Chapter 4 - Recovering from violent conflict

Chapter 4 - Recovering from violent conflict


Peacebuilding: non-state actors and peacebuilding

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Non-state actors and peacebuilding

Civil Society

There is a vast amount of research that discusses the strong potential of civil society to contribute to peacebuilding processes. Civil society actors can play various roles at different stages of conflict, spanning a large range of activities. These activities include: monitoring and early warning analysis; conflict analysis; advocacy and education; protection; two-track mediation and facilitation; alternative media, war and peace reporting; service delivery and livelihood generation; youth work; initiatives to foster social cohesion and social capital; psycho-social support; documentation and initiatives for dealing with the past.

The effectiveness of civil society in promoting peacebuilding varies from function to function at varying phases. Its effectiveness depends also on the nature and severity of the conflict itself and the role of political actors.   Recent research has found that the role of civil society is supportive and that the central impetus for peacebuilding comes primarily from political actors and conflict parties. Civil society thus cannot be seen as a substitute for state-building. The attitude of government and local politicians to civil society is also relevant. Donors and peacebuilding agencies could provide incentives for the government to cooperate with civil society actors.

Other research warns that funding the NGO sector does not automatically result in the development of a strong civil society. This is especially the case when funding is uncoordinated, resulting in a proliferation of projects and duplication. In order to foster a strong civil society, members of society need to see themselves as citizens and to get involved in local community organisations and associations. This may take time in the aftermath of conflict. 

Much research on civil society engagement emphasises the need to consider the composition of civil society. Donors should adopt an inclusive approach and seek to fund a broad array of civil society organisations. This can allow for broader perspectives and needs assessments and promote participation of marginalised groups. It is also important to recognise that civil society actors may not necessarily be dedicated to peace and peacebuilding. Civil society groups may be linked with political groups, and there have been cases where academics, media, diaspora groups and religious leaders have contributed instead to violent conflict.

Paffenholz, T., 2009, ‘Civil Society and Peacebuilding’, Working Paper, no. 4, The Centre on Conflict, Development and Peacebuilding, The Graduate Institute of International and Development Studies, Geneva
How can civil society most effectively work for peacebuilding? This paper presents the findings of a comparative research project which analysed the performance of civil society in regards to protection, monitoring, advocacy, socialisation, social cohesion, facilitation, and service delivery in situations of war and armed conflict. It concludes civil society can play an important supportive role, but the effectiveness of its activities varied substantially. Contextual factors may limit or strengthen its ability to contribute to peacebuilding.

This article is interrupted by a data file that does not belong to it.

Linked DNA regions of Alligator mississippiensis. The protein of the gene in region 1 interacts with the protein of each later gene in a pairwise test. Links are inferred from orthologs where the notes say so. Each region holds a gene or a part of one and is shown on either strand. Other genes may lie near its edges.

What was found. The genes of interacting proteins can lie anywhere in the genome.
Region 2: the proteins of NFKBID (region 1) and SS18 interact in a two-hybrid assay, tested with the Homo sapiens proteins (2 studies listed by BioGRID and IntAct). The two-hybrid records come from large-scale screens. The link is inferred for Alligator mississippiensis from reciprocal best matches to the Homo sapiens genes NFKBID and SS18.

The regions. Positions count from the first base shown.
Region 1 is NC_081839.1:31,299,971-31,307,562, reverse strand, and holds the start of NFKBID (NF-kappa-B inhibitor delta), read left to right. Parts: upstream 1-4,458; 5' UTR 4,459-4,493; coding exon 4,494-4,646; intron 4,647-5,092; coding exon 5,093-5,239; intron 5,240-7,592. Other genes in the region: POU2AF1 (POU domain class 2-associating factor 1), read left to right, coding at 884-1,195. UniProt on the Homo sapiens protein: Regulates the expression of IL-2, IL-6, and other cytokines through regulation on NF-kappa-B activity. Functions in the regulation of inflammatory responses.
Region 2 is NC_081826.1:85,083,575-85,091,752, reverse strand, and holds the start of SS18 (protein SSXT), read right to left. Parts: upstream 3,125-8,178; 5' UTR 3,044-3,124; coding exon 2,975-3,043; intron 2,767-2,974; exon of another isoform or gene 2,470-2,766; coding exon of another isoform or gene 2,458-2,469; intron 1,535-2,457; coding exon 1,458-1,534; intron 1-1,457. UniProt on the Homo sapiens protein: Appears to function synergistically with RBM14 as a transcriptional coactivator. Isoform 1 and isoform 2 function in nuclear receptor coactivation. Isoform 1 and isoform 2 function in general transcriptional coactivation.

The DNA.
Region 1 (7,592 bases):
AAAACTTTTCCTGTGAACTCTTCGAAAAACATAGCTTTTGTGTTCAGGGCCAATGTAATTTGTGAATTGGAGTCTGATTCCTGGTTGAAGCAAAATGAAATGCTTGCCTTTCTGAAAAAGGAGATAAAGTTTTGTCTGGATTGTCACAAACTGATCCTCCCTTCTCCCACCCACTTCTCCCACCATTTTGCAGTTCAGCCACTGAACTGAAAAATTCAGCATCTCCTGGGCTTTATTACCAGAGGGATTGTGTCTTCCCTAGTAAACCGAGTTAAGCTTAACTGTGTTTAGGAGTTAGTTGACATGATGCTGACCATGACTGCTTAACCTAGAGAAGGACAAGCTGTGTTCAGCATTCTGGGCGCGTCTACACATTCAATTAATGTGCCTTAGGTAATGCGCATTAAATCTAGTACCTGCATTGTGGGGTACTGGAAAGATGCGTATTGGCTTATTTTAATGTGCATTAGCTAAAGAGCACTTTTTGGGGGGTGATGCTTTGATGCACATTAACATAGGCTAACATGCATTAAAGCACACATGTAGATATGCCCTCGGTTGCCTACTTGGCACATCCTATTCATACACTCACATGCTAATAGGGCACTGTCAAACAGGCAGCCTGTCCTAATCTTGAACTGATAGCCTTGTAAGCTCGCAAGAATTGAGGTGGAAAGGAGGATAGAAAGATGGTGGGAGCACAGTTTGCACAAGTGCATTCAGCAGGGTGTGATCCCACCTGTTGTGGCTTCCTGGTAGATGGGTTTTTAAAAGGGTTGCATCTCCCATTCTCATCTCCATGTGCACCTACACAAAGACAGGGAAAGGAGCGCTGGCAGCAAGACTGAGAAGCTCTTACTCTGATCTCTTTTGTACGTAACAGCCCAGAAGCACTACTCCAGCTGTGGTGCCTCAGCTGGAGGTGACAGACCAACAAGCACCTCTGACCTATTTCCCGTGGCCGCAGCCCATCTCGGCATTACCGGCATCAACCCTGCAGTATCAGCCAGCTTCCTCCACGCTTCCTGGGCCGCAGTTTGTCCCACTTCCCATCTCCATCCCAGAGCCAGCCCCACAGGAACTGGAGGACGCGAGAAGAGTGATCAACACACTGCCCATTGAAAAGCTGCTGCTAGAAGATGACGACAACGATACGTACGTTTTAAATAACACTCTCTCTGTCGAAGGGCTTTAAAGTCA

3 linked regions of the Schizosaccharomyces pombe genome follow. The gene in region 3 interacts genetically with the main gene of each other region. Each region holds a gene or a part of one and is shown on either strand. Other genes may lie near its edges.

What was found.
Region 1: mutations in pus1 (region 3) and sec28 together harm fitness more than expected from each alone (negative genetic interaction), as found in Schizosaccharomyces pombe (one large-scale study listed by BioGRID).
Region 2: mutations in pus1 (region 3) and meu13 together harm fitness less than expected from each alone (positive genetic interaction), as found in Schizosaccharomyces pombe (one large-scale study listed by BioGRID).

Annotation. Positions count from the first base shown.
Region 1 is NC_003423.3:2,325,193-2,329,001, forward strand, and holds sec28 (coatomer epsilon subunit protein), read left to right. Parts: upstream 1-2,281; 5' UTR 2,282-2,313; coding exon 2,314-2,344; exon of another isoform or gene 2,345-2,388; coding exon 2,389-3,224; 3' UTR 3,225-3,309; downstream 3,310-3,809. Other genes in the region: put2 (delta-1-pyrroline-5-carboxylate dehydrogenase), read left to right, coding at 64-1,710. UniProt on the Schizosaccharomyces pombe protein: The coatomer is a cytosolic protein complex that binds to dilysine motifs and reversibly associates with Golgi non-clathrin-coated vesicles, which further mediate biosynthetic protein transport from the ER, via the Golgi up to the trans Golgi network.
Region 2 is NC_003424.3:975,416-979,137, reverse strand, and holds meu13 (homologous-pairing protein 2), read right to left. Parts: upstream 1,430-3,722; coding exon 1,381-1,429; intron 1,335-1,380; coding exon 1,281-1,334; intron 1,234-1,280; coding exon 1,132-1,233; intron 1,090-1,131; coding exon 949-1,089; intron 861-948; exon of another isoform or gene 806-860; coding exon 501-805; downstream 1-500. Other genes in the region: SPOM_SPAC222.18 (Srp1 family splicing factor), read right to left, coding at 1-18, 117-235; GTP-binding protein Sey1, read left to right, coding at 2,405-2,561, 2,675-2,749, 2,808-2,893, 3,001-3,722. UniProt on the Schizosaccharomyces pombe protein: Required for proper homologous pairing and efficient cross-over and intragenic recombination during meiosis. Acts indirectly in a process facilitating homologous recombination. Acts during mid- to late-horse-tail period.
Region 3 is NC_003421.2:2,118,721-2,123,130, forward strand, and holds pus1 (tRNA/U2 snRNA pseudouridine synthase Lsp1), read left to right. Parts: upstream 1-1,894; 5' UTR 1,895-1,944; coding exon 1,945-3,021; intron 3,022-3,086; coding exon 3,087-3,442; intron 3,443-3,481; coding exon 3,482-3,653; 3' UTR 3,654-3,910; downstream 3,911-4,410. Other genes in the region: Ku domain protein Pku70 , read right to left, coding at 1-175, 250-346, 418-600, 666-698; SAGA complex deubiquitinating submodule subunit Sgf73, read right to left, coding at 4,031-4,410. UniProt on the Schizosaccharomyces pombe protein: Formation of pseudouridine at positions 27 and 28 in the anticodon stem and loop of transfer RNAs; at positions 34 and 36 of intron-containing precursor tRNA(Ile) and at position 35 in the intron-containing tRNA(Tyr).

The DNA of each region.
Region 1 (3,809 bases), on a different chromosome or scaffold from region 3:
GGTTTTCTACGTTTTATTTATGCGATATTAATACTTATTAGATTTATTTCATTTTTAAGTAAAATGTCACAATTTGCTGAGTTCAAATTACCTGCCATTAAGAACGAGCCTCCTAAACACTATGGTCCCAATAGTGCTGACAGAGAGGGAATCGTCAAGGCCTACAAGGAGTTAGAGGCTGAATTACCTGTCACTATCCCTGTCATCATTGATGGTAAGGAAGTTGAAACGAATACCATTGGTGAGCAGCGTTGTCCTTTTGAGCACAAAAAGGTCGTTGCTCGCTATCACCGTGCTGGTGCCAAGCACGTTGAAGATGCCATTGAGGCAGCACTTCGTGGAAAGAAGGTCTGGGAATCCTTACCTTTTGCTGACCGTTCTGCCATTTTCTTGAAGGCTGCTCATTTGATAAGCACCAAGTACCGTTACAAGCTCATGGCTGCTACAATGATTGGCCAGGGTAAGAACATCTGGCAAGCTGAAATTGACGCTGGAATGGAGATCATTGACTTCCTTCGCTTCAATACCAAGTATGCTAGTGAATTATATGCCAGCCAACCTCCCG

See also Paffenholz, T. (ed.), 2010 ‘Civil Society and Peacebuilding: A Critical Assessment’, Lynne Rienner

Fischer, M., 2006, ‘Civil Society in Conflict Transformation: Ambivalence, Potentials and Challenges’, Berghof Research Centre for Constructive Conflict Management, Berlin
What are the comparative advantages, and limitations, of civil society in contributing to peace-building? This paper discusses definitions of civil society (CS); outlines examples of CS peace-building activities; and discusses the positive contribution and potential limitations of CS involvement, with particular reference to Bosnia-Herzegovina. Civil society can play a key role in peacebuilding, but cannot compensate for state-building deficits: the strengthening of the state, economy and society must proceed simultaneously.

Colvin, C., 2007, 'Civil Society and Reconciliation in Southern Africa', Development in Practice, vol. 17, no. 3, pp. 322-337
How has the concept of reconciliation been understood in Southern Africa? How have government policy and civil society initiatives supported reconciliation? This article presents findings from the Southern African Reconciliation Project (SARP). This collaborative investigation into reconciliation activities involved five NGOs in Malawi, Mozambique, Namibia, South Africa and Zimbabwe. Sustainable and effective reconciliation initiatives require the strengths of both formal and informal processes.

Pouligny, B., 2005, 'Civil Society and Post-Conflict Peacebuilding: Ambiguities of International Programmes Aimed at Building 'New' Societies', Security Dialogue, vol. 36, no. 4, pp. 495-510
How should international agencies work with local civil society during peacebuilding operations? This article analyses the relationship between aid agencies and local NGOs and communities to identify problems in the way the international community has traditionally undertaken peace operations. It argues that international bodies need to reform their understanding of local civil society in order to foster better local ownership of peacebuilding projects.

Barnes, C., 2006, ‘Agents for Change: Civil Society Roles in Preventing War and Building Peace’, Issue Paper, no. 2, European Centre for Conflict Prevention, Global Partnership for the Prevention of Armed Conflict, The Hague
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Van Tongeren, P. and Van Empel, C. eds., 2007, ‘Joint Action for Prevention: Civil Society and Government Cooperation on Conflict Prevention and Peacebuilding’, Issue Paper, no. 4, European Centre for Conflict Prevention, Global Partnership for the Prevention of Armed Conflict, The Hague